CAN YOU FIND JACKIE?
With the heat and rain, our tomatoes have run amok. Although I put the rows four feet apart, staking and caging the plants, you can hardly fish your way though the plants. Yesterday, I canned 8 pints of tomato sauce, and there’s probably another 10 gallons of tomatoes ready to do it again!
And the day before yesterday, two friends, Dianne and Jeri, came over to help me cut up green beans. From three rows, Will picked five huge baskets full of beans! While we cut, Will picked, and we got 28 pints done, plus I sent each of my friends home with a basket full, making 13 pints for each of them! It was a long afternoon, but we had fun and it felt good, getting back into the swing of things. My body still hurts all over. And so does Will’s, but we’re hanging in there and waiting for less pain in the (near, I hope) future!
I started subscribing to BHM this year and have bought several anthologies. I can’t believe I’ve lived this long without you guys. It’s great to read and learn from other people who think the same way you do. I have two questions, one that is serious and one that is not. Are buckeyes good for anything? (The nuts not the people from Ohio.) And is it possible to homestead in Illinois? When I think of homesteading I think of remote places like Montana, Alaska, etc.
If buckeyes are good for anything, it’s chucking at the squirrels in the walnut trees. (Anyone have a better use?) You can homestead ANYWHERE you want. A lot of folks think you can only homestead in remote, difficult places. But in reality, very few people actually succeed in them for those very reasons! I’ve met a lot of very self-reliant folks, living on an acre or two, in relatively urban places. Of course, I, personally, feel the “need” for more land (to do more things!) and to hear the cry of nature. But it’s amazing at what you can do when you put your mind to it…no matter where you homestead!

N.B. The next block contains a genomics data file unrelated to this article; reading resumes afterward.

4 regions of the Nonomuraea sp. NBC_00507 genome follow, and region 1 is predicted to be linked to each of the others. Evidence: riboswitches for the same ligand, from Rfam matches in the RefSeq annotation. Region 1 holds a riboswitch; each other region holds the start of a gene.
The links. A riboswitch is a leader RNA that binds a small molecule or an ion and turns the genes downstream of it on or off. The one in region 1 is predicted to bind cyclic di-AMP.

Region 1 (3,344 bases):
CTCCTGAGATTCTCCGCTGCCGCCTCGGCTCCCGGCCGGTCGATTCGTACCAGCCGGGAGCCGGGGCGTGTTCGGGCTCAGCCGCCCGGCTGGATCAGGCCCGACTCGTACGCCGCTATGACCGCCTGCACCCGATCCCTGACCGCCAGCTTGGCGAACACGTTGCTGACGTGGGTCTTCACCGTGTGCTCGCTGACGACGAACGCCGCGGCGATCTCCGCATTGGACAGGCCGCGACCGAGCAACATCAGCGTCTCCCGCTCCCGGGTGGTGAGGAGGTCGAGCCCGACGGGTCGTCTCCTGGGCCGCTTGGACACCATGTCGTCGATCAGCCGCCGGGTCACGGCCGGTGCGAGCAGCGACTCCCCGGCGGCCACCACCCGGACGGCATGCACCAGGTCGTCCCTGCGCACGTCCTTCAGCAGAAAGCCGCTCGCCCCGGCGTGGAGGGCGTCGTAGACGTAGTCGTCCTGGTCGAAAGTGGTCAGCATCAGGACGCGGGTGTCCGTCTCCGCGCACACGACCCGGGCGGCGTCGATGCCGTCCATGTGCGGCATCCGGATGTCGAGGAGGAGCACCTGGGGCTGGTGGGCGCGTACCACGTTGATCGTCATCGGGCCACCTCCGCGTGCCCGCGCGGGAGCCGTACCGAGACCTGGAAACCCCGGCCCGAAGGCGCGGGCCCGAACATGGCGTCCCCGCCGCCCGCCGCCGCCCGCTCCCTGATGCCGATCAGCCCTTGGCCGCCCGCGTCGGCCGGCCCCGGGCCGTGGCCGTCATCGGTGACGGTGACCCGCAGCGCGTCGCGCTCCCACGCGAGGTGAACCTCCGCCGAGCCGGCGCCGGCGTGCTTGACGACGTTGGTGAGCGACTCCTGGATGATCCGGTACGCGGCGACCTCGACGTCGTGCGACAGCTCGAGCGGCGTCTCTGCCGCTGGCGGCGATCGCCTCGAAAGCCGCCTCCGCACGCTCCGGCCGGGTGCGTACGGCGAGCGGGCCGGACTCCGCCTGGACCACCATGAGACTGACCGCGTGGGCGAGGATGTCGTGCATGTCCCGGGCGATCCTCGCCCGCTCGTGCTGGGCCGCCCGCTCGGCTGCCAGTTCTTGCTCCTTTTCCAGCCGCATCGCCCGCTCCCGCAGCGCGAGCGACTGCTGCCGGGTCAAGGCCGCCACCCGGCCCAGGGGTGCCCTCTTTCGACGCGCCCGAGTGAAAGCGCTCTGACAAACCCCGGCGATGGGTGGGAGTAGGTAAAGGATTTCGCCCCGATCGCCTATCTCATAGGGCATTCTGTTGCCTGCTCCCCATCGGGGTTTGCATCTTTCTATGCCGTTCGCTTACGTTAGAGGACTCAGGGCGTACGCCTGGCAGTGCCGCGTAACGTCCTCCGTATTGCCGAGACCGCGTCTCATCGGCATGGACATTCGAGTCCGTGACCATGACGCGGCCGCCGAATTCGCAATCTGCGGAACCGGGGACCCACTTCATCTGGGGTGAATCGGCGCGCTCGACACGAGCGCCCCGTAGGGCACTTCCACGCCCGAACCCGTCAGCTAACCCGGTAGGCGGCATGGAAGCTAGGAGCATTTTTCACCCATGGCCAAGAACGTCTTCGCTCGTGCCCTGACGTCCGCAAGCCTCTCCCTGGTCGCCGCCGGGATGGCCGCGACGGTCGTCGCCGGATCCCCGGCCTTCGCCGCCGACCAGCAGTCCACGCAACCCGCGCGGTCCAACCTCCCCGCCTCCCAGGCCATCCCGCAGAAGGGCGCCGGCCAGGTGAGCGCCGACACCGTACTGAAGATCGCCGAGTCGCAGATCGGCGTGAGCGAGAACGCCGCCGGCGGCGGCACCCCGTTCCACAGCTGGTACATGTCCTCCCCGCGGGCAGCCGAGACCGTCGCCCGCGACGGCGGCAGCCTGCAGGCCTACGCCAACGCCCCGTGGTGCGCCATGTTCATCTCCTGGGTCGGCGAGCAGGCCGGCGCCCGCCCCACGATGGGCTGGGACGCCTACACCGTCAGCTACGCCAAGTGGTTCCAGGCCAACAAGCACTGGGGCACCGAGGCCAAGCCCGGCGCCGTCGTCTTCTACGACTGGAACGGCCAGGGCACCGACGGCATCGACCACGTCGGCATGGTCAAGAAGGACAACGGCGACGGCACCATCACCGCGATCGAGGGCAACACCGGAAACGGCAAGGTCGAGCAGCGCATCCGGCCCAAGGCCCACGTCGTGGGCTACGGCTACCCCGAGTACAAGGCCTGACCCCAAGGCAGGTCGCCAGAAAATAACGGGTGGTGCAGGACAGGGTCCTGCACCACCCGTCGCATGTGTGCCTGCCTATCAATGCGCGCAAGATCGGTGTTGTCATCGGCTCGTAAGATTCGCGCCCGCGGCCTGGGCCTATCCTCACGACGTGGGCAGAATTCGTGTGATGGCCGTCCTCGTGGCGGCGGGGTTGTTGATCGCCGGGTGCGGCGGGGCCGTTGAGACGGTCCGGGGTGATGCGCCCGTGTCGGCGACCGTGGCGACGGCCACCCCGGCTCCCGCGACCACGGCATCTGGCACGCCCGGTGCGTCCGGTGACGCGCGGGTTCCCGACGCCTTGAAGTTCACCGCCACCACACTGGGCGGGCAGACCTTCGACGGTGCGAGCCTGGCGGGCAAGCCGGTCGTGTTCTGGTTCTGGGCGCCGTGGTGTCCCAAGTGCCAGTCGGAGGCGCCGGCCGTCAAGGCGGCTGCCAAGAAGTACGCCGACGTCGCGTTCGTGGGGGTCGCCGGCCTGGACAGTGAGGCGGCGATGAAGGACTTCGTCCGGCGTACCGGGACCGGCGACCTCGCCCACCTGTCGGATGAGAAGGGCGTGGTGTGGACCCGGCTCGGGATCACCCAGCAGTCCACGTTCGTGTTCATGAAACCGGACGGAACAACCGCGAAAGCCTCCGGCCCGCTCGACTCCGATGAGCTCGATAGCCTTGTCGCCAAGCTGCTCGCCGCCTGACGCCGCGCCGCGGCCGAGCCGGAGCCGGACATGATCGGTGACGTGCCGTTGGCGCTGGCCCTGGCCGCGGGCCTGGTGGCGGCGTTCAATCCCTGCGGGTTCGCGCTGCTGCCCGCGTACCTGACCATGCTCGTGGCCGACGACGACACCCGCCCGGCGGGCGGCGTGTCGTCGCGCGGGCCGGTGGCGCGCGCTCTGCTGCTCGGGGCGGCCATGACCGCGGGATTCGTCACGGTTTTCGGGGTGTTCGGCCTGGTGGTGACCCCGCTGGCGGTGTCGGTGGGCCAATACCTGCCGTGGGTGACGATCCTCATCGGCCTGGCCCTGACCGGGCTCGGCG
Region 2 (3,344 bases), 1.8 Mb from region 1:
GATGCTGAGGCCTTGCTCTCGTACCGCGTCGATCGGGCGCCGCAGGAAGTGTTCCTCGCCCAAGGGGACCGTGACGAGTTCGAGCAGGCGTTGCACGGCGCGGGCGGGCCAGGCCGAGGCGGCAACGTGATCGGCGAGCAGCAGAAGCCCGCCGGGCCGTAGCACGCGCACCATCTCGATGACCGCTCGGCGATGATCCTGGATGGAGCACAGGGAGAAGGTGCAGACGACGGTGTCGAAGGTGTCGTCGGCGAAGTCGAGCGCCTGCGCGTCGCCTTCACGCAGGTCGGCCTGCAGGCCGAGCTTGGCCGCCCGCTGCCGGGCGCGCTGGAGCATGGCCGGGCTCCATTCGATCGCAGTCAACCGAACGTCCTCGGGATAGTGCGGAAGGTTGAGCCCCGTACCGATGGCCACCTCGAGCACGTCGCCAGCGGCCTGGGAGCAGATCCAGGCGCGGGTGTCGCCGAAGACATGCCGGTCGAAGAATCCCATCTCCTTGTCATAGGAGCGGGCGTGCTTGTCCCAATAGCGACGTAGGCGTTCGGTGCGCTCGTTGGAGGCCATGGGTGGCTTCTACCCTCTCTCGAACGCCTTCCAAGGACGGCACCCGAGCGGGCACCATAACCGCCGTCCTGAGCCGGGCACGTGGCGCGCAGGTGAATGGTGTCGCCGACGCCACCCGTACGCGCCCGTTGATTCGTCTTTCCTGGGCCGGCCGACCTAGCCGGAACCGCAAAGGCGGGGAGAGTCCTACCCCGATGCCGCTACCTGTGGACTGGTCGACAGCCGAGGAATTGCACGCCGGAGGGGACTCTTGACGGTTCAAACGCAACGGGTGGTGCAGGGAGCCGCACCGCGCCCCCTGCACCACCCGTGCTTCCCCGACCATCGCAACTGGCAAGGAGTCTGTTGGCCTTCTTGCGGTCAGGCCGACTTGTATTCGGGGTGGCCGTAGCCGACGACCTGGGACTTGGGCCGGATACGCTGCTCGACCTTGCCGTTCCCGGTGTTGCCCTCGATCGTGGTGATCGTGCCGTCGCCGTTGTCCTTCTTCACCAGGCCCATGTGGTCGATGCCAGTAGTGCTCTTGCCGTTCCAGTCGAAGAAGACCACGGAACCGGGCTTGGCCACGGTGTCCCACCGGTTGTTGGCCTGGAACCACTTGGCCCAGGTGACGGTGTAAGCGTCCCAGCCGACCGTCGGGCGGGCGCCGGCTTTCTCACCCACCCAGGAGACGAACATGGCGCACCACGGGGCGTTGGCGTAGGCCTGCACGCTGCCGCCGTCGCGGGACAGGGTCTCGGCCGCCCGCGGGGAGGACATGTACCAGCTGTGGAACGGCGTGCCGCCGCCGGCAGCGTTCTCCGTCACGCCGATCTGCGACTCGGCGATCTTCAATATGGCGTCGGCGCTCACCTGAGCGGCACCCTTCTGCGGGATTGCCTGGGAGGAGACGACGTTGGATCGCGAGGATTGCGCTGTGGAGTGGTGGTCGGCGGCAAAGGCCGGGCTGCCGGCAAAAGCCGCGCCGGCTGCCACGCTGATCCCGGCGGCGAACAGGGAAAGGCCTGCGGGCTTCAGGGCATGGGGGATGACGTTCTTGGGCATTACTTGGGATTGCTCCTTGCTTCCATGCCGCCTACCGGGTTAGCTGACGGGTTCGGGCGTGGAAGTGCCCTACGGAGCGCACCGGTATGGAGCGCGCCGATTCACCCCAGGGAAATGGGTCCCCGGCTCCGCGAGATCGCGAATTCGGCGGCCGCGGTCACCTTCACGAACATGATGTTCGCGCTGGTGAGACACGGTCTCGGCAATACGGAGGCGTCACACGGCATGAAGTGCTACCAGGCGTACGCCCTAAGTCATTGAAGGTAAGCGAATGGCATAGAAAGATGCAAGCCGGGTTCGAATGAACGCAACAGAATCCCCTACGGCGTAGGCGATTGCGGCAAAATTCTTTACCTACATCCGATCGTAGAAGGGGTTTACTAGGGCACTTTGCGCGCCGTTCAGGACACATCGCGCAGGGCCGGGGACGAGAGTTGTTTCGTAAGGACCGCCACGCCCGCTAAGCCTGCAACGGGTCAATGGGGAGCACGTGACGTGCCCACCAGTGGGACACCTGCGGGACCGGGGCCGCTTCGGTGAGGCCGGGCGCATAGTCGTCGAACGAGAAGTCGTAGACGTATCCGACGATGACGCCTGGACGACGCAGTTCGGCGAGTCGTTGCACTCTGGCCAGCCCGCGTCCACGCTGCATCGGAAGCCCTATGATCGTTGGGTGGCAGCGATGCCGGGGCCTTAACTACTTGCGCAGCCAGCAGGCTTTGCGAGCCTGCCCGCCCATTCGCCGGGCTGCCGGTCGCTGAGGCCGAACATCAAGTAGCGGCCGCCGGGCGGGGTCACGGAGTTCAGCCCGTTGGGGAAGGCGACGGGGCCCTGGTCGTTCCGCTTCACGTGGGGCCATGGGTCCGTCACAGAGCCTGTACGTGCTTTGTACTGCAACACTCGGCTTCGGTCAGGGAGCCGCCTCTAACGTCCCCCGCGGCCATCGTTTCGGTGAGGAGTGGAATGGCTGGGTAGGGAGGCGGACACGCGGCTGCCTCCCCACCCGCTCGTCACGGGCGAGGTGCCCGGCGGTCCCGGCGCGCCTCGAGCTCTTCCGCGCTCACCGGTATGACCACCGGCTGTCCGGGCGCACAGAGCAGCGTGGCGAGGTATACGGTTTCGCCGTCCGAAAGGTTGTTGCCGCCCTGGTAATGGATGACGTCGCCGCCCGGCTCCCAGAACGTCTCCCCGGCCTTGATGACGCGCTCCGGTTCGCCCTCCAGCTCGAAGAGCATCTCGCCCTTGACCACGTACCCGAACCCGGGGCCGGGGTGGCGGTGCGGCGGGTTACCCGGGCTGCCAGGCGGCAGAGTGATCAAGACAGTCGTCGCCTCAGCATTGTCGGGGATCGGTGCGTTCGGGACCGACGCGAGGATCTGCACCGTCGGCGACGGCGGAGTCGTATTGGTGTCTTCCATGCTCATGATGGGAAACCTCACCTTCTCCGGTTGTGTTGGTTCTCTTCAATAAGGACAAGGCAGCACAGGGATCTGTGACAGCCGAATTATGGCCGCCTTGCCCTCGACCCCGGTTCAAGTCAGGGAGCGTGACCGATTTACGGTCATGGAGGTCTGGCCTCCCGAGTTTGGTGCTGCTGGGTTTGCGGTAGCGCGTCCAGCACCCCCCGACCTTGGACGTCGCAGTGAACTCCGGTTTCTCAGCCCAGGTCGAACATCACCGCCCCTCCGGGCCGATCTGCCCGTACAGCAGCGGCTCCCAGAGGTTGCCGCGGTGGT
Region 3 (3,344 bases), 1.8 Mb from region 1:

One thought — if you plan on building your own place, you’d best check out building regulations/codes in any area you plan on homesteading. Some locations have so many rules, it makes doing it yourself very difficult…and expensive! All the best of luck and welcome to the family! — Jackie
Processing time for pickle recipe
I have been trying to find a recipe for Giardiniera to can. I found the following one, and it does not list the time to process. Can I just process it like another vegetable pickle recipe? Thanks! Maybe you would include a recipe in your next cookbook hint hint.
RECIPE FOR CANNING
1 large head of cauliflower, separated into small florets
6 large carrots, peeled and cut into coins
4 red bell peppers, seeded and cut into 3/4 inch chunks
2 green bell peppers, seeded and cut into 3/4 inch chunks
1 cup pearl or button onions, peeled and left whole
2 jalapeno peppers, seeded and sliced into thin strips (use more if more heat is desired)
1 cup chopped green pimento olives (optional)
4 cloves garlic, peeled and sliced thinly
1 tablespoon dried oregano
1 1/2 teaspoons red pepper flakes
1/2 teaspoon black peppercorns
8 bay leaves (1 per jar)
2 quarts white vinegar
1 cup salt
Combine all vegetables (except for olives) in a large bowl with salt. Cover with water and refrigerate overnight. After soaking overnight, drain the vegetables and rinse lightly with fresh water.
Heat vinegar, garlic, and all herbs and spices together in a large stockpot until boiling. Turn off heat and add vegetables, stirring thoroughly. Set aside for 15 minutes. In the meantime, sterilize 8-12 pint jars in boiling water or in the oven on 250 degrees Fahrenheit for 15 minutes. Pour hot giardiniera into jars, leaving a half-inch headspace. Make sure that some of the spices get into each jar along with one bay leaf. Secure lids and can using the water bath method.
Los Alamos, New Mexico
I’ve made a very similar pickle, though in the final directions, I pour the drained vegetables into the pickling solution and bring just to a boil, then pack into hot jars.